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Filed under Agriculture, Business

Sick and Tired of Bank Fees

As I await the egg industry lawsuit Statement of Defense positions to be revealed, I’m taking a peek at a different industry – one I’m sure is near and dear to many readers – the banking industry.  In Canada, every quarter I read the astonishing profit reports for all the major banks in Canada such as the most recent quarterly report from my bank, TD Canada Trust that reported its fourth-quarter profit was up 58% compared with the same time last year, an increase of 1.57 billion.  I know that I’m just a small cog in their big wheel, but these huge profits, piss me off, especially since customers of every bank get ‘service charged’ for everything.  I have often commented to my bank manager that I’m sure there will come a day when there is a jar with a slotted lid where customers are required to drop a fee in the jar just for going through the bank door.  Sounds ridiculous but no more ridiculous than paying a fee to take MY money out of MY bank account!  And don’t get me started on the fees applied if someone is applying for a mortgage!  First there’s the cost of an appraisal which is a joke, especially if it’s simply the process of a bank employee driving by the property to value it.  Really!  How can banks charge for this?  And why do customers tolerate it?   And don’t forget the title report, title and/or mortgage insurance, administration fees out the rear end, annual ‘review’ fees, mortgage registration fees, annual renewal fees of the mortgage and the list goes on and on!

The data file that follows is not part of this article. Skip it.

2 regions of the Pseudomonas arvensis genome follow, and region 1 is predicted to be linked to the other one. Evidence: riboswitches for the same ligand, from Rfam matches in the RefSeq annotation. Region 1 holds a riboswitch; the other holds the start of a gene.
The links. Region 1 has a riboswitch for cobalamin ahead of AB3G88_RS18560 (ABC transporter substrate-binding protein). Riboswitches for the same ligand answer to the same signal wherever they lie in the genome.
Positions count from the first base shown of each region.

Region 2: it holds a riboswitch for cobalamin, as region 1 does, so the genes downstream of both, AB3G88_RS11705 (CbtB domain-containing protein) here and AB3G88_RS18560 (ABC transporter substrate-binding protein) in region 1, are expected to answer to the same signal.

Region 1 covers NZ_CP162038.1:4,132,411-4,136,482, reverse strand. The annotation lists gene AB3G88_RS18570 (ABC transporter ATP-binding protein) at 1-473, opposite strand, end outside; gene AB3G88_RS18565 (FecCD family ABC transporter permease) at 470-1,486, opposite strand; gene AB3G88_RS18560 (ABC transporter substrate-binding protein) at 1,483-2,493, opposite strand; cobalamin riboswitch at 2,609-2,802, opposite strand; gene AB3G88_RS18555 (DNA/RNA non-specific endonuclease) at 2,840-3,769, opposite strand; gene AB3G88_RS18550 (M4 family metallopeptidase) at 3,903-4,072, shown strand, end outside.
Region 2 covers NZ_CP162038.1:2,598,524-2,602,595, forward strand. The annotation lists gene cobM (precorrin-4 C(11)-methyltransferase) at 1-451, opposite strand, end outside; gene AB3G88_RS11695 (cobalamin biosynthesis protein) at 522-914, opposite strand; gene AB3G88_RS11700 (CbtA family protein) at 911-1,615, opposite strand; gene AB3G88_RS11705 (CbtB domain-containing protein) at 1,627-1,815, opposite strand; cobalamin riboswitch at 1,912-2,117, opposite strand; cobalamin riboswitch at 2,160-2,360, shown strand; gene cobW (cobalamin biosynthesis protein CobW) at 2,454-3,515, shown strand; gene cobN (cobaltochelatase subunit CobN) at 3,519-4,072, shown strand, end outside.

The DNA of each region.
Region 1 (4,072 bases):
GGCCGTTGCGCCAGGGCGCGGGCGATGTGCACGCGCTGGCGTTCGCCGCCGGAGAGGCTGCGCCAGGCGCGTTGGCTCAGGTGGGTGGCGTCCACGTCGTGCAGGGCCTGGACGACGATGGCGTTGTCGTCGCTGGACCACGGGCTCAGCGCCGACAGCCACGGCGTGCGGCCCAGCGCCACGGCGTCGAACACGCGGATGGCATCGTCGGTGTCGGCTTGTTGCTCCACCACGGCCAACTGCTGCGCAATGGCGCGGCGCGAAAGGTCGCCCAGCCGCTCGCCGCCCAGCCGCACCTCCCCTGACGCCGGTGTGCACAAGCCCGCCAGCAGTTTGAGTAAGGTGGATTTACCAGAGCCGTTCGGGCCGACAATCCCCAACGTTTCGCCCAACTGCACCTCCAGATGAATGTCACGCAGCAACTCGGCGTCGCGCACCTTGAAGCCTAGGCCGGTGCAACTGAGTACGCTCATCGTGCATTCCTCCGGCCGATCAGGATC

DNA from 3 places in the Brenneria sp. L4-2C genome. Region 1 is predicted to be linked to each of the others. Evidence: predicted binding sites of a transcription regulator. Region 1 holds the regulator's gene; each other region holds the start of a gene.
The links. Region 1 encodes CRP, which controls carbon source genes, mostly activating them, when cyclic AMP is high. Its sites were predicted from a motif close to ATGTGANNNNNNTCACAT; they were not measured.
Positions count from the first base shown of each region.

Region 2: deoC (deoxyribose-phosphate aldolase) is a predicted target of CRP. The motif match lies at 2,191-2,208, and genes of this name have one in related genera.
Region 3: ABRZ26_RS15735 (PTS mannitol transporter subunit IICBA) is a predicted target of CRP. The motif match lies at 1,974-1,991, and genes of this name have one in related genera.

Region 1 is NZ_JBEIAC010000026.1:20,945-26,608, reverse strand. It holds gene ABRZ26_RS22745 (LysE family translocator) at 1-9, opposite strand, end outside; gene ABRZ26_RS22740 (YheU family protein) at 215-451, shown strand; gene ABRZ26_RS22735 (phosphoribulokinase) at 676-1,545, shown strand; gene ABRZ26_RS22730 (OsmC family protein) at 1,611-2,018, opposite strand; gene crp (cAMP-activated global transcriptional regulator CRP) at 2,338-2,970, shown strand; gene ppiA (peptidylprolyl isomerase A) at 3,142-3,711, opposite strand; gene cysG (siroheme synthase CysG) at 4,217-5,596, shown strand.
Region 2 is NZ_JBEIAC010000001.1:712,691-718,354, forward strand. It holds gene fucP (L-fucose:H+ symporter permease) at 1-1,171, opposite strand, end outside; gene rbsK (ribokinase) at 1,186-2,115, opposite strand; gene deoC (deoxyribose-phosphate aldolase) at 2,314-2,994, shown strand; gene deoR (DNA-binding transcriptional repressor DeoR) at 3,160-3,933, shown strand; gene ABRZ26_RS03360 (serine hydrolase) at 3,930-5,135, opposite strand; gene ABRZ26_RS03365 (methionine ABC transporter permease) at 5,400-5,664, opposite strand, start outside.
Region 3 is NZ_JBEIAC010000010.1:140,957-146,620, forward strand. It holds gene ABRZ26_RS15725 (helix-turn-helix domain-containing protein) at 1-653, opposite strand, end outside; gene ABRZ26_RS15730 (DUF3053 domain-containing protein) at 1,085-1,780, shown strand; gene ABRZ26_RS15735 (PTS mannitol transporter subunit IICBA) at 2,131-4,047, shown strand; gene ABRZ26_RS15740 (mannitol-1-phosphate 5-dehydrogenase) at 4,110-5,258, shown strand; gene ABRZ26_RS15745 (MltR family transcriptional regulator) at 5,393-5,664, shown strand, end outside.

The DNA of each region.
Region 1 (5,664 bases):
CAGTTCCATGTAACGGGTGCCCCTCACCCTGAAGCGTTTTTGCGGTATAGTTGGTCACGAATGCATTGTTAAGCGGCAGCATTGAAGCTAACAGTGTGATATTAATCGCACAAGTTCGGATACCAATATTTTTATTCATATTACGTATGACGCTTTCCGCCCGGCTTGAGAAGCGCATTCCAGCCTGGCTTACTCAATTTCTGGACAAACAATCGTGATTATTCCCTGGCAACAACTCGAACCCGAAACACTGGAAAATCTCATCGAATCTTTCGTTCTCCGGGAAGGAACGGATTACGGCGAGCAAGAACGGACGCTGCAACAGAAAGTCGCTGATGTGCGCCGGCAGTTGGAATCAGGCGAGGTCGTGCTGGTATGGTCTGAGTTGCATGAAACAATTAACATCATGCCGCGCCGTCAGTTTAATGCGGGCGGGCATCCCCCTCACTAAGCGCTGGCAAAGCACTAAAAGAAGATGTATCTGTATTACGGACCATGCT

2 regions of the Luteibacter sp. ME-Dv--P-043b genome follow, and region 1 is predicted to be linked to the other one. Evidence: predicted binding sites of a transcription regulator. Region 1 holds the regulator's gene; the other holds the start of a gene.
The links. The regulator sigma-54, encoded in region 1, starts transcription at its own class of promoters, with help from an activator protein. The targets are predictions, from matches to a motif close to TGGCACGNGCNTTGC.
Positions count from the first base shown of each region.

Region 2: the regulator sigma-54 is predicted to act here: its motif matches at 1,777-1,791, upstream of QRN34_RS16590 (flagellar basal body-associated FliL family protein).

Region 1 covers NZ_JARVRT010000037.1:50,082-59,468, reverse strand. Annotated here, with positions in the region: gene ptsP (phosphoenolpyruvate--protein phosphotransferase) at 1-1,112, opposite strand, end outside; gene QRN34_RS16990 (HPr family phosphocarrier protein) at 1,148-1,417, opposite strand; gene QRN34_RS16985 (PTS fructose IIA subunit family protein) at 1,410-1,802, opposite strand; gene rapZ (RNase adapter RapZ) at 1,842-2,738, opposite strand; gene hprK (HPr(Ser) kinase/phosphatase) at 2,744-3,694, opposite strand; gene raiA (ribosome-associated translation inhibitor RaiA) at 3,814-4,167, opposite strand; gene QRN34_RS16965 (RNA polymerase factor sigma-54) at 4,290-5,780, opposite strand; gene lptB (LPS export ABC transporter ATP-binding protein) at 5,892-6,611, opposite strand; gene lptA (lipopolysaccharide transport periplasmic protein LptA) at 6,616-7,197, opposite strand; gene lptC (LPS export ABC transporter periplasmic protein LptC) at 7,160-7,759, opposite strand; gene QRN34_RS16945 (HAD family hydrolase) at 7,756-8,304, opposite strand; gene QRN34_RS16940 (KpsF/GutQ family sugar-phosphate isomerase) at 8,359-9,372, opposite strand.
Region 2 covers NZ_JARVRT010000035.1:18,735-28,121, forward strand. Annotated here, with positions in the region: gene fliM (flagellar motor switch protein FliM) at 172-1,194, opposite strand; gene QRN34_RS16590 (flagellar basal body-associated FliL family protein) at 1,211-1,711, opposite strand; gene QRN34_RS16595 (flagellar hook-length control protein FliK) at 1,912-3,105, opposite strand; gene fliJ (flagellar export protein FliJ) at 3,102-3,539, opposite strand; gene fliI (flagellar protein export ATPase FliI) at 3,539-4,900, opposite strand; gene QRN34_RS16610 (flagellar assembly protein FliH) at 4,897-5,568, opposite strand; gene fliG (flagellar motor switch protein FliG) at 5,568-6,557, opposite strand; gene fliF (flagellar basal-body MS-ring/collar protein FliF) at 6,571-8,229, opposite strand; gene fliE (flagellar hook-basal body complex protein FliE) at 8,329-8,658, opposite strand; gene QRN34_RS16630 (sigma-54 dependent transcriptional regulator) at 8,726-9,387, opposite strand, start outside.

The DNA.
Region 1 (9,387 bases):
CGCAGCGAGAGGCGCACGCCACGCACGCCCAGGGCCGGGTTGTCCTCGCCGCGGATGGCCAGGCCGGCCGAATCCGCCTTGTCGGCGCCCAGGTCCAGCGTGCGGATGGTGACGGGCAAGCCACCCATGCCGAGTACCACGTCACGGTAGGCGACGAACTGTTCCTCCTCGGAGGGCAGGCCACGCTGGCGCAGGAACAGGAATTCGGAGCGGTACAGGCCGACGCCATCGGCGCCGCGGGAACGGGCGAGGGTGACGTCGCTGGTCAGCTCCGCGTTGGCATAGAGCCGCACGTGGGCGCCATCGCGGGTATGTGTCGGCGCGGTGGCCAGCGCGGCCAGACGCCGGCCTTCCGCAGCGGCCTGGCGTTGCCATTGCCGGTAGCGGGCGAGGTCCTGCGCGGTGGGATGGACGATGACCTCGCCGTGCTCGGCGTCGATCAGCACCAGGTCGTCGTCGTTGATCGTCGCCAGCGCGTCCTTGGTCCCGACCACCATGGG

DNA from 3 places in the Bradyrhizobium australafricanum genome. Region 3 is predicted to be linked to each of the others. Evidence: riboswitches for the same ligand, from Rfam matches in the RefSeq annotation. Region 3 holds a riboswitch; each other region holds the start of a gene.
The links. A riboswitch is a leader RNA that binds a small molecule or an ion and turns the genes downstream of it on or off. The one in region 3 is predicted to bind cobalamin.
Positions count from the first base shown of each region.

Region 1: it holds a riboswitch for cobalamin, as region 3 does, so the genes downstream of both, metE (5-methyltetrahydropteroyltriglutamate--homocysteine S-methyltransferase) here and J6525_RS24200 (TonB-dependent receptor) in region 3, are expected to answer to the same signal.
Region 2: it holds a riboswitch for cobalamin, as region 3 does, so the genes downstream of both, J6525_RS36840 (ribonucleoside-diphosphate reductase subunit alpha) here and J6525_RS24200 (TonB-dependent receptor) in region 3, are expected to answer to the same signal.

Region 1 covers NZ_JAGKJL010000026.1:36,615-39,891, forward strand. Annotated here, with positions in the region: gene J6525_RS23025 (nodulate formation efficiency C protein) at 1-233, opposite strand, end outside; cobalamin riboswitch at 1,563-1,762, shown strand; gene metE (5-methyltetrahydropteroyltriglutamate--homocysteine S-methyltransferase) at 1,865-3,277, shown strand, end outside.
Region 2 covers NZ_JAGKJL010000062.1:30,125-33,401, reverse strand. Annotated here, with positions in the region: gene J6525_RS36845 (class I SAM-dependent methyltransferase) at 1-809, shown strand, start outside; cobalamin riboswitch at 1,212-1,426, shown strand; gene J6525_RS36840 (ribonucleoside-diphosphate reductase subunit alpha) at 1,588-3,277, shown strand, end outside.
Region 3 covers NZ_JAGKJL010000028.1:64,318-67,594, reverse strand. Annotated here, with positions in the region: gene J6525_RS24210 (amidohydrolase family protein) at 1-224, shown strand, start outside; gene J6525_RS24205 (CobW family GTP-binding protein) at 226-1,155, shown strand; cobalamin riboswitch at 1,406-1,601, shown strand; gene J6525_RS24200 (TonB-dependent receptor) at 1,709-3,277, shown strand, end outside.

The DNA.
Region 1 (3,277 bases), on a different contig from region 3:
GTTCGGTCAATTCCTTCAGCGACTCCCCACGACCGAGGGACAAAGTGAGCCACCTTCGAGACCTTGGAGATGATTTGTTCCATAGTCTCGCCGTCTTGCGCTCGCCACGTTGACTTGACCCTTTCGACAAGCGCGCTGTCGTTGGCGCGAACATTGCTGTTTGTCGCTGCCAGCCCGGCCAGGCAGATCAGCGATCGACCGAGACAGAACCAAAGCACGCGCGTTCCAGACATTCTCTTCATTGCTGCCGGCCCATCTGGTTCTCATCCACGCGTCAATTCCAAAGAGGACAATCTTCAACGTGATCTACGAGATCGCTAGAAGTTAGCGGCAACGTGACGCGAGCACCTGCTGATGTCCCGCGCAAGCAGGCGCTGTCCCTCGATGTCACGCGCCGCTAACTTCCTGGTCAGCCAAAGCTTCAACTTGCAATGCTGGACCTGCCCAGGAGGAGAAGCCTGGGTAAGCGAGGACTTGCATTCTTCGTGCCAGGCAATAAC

Day to day banking fees include lovely items such as:

–        Withdrawal fees

–        Transaction fees

–        Cheque charges

–        ATM fees

–        Utility payment fees

–        Bank Draft fees

–        Certification fees

–        Cash handling fees

–        Wire Transfer fees

–        Debit Card Fees

–        Overdraft Fees

–        Closing Your Account Fee

And this is just scratching the surface!

On more than one occasion, I have discovered errors that my bank has made in the day-to-day operation of my bank account.  Most of these errors were minor but still needed correction.  My bank manager was surprised when I invoiced him with an ‘Error Fee’ when I reported the error to them and asked for a correction.  He didn’t seem to understand why I was entitled to collect a fee.  Was he kidding?  Regardless, I proceeded to tell him why I expected a payment for reporting the error and had the discussion in front of many of the staff and customers.  Maybe that explains why some of the bank staff go for a break when I enter their doors?  And this is the bank that is supposed to ‘greet’ customers when they arrive.  Am I paying a ‘greeting fee’ for that too?


Filed under Agriculture, Business